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California Governor Stumps for Chinese Investment

  • Shannon Van Sant

China's Premier Li Keqiang (R) gestures as he talks to California Governor Jerry Brown during a meeting at the Zhongnanhai Leadership Compound in Beijing, April 11, 2013.

China's Premier Li Keqiang (R) gestures as he talks to California Governor Jerry Brown during a meeting at the Zhongnanhai Leadership Compound in Beijing, April 11, 2013.

California governor Jerry Brown is in China this week, seeking Chinese investment in high-speed rail, renewable energy and technologies like electric vehicles.

During the first leg of his trip to China, Brown spoke at China’s prestigious Tsinghua University, where he advocated making the United States and China partners in developing technologies to reduce greenhouse gases.

"China has been instrumental in driving down the costs, and making available that technology. So there is a real connection," he said.

During his trip Brown met with Prime Minister Li Keqiang and China’s minister of environmental protection, Zhou Shengxian. Brown and Zhou signed a nonbinding agreement to share information about regulations and policies to reduce pollution - a key concern in Beijing, where authorities advise people to stay indoors when air pollution levels peak.

California's biggest city, Los Angeles, has successfully reduced its smog problem through vehicle emission standards, incentives for clean energy and other policies. Last year California held its first auction of carbon credits under the state’s greenhouse gas reduction law. The law forces big polluting industries to buy credits to release carbon dioxide, methane and related gases.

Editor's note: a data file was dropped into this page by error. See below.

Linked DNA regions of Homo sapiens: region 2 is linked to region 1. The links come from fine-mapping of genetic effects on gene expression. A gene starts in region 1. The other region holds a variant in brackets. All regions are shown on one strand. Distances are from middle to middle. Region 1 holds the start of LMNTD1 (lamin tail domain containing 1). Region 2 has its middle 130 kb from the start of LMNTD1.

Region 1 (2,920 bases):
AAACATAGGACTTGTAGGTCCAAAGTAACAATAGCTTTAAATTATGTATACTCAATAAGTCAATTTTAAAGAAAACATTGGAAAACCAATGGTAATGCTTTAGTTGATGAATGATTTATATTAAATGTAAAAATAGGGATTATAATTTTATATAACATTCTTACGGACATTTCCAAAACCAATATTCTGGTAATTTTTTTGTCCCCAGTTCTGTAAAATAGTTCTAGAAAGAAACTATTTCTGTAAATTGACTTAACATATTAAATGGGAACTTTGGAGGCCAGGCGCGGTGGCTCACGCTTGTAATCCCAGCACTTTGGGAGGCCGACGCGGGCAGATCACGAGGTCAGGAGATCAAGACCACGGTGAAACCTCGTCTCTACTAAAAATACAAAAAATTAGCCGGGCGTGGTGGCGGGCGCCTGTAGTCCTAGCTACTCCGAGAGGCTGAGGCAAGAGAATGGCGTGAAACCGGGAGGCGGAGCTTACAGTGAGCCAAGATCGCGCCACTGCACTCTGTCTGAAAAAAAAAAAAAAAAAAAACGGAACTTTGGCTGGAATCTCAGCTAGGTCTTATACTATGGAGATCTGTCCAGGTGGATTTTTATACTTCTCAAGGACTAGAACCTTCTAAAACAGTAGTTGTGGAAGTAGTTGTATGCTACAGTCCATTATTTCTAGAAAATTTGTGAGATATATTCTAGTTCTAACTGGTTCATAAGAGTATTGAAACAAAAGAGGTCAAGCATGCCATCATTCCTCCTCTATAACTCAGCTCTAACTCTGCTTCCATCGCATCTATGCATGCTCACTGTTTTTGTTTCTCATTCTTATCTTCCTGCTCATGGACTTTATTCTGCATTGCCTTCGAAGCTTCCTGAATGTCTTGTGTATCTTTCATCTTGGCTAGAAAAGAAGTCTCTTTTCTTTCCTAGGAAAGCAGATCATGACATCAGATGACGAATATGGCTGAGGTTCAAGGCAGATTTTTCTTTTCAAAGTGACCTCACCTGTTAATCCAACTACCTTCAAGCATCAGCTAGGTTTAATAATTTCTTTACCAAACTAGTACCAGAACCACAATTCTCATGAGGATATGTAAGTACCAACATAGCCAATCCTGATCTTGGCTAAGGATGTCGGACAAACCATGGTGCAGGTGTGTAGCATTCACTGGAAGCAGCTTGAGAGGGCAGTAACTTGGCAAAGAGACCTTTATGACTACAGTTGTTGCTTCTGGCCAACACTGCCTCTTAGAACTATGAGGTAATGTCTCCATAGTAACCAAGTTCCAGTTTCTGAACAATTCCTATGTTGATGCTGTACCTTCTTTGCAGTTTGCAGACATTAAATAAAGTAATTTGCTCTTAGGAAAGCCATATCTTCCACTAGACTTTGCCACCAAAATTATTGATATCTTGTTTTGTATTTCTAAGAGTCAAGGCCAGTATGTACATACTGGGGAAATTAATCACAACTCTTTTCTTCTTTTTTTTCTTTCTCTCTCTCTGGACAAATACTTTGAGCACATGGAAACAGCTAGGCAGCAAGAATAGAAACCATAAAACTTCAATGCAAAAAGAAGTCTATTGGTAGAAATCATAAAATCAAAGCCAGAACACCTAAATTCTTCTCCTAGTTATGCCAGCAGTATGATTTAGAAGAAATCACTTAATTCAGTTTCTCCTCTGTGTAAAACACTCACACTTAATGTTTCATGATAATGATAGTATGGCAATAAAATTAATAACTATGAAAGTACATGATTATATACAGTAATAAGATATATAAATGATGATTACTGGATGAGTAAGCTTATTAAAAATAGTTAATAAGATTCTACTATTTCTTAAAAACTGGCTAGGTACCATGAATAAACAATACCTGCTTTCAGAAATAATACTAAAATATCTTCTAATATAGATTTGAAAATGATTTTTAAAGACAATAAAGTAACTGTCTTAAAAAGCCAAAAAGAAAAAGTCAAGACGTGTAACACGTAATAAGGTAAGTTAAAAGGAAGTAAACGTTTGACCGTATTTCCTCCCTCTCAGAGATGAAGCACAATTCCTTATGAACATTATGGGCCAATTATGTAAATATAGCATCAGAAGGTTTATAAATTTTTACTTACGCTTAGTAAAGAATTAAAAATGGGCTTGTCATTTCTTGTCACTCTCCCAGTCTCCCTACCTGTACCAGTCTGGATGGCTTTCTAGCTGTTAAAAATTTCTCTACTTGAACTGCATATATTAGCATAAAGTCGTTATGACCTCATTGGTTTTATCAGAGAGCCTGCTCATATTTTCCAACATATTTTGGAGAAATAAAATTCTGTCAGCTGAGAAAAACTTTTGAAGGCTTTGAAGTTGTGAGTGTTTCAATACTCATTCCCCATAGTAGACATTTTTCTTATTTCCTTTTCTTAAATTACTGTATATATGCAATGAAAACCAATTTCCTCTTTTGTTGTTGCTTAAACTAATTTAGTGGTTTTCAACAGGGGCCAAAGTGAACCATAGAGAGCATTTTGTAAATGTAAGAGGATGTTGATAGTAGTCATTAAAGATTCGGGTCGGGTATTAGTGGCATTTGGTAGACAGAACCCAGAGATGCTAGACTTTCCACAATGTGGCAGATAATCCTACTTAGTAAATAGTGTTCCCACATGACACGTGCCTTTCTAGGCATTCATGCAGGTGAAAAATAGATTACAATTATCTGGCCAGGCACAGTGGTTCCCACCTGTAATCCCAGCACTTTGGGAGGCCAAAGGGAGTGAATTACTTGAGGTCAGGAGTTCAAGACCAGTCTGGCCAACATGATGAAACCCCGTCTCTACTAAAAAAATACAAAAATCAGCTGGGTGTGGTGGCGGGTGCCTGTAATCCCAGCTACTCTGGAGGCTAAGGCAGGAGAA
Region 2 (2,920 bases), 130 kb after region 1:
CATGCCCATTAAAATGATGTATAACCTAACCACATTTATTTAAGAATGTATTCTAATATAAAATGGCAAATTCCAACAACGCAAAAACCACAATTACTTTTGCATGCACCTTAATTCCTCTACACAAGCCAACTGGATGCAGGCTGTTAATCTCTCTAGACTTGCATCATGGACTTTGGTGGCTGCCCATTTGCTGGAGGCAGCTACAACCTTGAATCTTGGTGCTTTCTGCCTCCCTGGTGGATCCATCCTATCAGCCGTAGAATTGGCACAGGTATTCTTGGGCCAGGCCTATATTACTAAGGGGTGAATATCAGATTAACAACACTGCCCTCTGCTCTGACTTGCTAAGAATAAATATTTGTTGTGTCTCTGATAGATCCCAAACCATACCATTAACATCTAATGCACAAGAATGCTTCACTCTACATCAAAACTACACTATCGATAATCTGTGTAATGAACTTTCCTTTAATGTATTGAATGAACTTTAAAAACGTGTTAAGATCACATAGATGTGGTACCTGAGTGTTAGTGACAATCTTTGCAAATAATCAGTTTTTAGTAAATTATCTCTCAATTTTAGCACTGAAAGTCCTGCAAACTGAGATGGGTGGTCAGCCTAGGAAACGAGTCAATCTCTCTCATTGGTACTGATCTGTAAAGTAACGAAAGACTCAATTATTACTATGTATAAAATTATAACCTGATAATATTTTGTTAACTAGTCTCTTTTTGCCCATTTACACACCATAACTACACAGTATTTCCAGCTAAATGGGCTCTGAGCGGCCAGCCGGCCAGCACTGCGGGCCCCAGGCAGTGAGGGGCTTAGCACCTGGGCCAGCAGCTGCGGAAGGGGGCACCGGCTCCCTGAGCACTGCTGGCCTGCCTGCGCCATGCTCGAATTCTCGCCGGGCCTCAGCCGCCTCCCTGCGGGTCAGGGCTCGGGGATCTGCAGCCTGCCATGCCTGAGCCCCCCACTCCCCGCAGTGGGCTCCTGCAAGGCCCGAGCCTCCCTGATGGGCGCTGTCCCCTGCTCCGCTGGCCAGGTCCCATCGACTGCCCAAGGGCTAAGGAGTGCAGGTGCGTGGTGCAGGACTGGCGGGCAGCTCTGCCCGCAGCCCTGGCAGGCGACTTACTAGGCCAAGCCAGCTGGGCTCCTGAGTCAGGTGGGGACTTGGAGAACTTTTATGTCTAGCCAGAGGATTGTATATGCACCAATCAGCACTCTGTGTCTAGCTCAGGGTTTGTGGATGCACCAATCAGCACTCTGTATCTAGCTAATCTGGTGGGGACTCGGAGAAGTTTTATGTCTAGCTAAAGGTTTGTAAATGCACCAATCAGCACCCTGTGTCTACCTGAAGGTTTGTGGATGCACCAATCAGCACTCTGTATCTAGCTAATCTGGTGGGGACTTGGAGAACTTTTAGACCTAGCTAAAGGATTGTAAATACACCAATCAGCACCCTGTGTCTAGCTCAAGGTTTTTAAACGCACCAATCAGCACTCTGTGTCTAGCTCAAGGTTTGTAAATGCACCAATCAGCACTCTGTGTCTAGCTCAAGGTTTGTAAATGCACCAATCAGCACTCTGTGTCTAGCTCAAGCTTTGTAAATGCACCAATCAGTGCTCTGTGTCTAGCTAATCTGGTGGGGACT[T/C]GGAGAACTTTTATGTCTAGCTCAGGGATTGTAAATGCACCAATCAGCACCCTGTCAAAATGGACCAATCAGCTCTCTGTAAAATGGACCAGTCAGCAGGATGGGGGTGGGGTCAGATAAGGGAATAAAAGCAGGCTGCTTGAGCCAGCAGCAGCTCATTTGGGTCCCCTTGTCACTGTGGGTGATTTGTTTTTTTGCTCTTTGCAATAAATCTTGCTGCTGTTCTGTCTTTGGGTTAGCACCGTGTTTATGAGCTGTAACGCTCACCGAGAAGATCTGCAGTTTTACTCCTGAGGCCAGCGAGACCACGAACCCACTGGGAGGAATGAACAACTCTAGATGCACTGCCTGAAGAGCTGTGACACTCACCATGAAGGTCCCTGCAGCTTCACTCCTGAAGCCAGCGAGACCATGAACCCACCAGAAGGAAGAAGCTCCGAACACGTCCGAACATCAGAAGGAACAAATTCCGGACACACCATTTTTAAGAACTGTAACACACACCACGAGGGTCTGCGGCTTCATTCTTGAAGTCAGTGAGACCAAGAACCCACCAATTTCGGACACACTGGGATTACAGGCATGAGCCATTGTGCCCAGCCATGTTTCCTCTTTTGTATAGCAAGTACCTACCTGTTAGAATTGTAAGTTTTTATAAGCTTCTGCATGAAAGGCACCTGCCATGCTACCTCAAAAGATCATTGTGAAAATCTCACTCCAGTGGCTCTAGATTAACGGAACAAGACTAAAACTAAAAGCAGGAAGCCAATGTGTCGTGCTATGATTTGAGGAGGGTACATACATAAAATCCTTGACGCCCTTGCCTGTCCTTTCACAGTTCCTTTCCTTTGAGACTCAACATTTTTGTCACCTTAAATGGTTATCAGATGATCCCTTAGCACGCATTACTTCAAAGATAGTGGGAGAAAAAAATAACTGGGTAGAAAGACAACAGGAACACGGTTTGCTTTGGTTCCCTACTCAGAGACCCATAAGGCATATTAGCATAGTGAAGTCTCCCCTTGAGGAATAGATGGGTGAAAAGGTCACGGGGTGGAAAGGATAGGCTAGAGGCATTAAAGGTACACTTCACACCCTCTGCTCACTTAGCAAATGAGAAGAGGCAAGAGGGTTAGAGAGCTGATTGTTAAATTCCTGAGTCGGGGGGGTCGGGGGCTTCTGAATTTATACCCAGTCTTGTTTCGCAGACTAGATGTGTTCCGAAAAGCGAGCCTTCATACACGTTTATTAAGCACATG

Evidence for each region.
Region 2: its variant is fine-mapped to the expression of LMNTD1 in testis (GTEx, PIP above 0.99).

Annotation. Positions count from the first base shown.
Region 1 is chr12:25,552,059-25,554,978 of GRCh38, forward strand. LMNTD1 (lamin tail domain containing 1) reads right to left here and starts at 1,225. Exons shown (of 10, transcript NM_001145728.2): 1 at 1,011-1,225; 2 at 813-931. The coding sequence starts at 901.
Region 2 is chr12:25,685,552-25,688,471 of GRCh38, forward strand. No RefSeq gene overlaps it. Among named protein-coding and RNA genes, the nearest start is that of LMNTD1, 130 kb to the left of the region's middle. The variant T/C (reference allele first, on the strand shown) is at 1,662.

Brown also hopes to create 20,000 new megawatts of renewable electricity by 2020.

"Electric vehicles, we’re looking at fuel cell vehicles. And also biofuels. And a lot of those areas where the technology needs to be advanced but we need a whole new infrastructure," said Mike Hart, CEO of Sierra Energy Corp., a green energy company.

To build that infrastructure California is seeking help from China, where state backed industries have made gains in reducing the cost of green technologies such as solar panels and electric buses mass.

Brown says his trip is an appeal for increased trade from China, and green technology is just one of California’s industries he is highlighting.

"We are looking for investments into California of any kind. And we’re looking for sales from California into China of any kind. So we’re looking for partnerships," he said.

Representatives from California-based environmental consulting firms and California-based environmental scientists were also at Brown’s speech in Beijing. They say their work is increasingly focused on China, where soaring air pollution levels has created a market for solutions to the problems.

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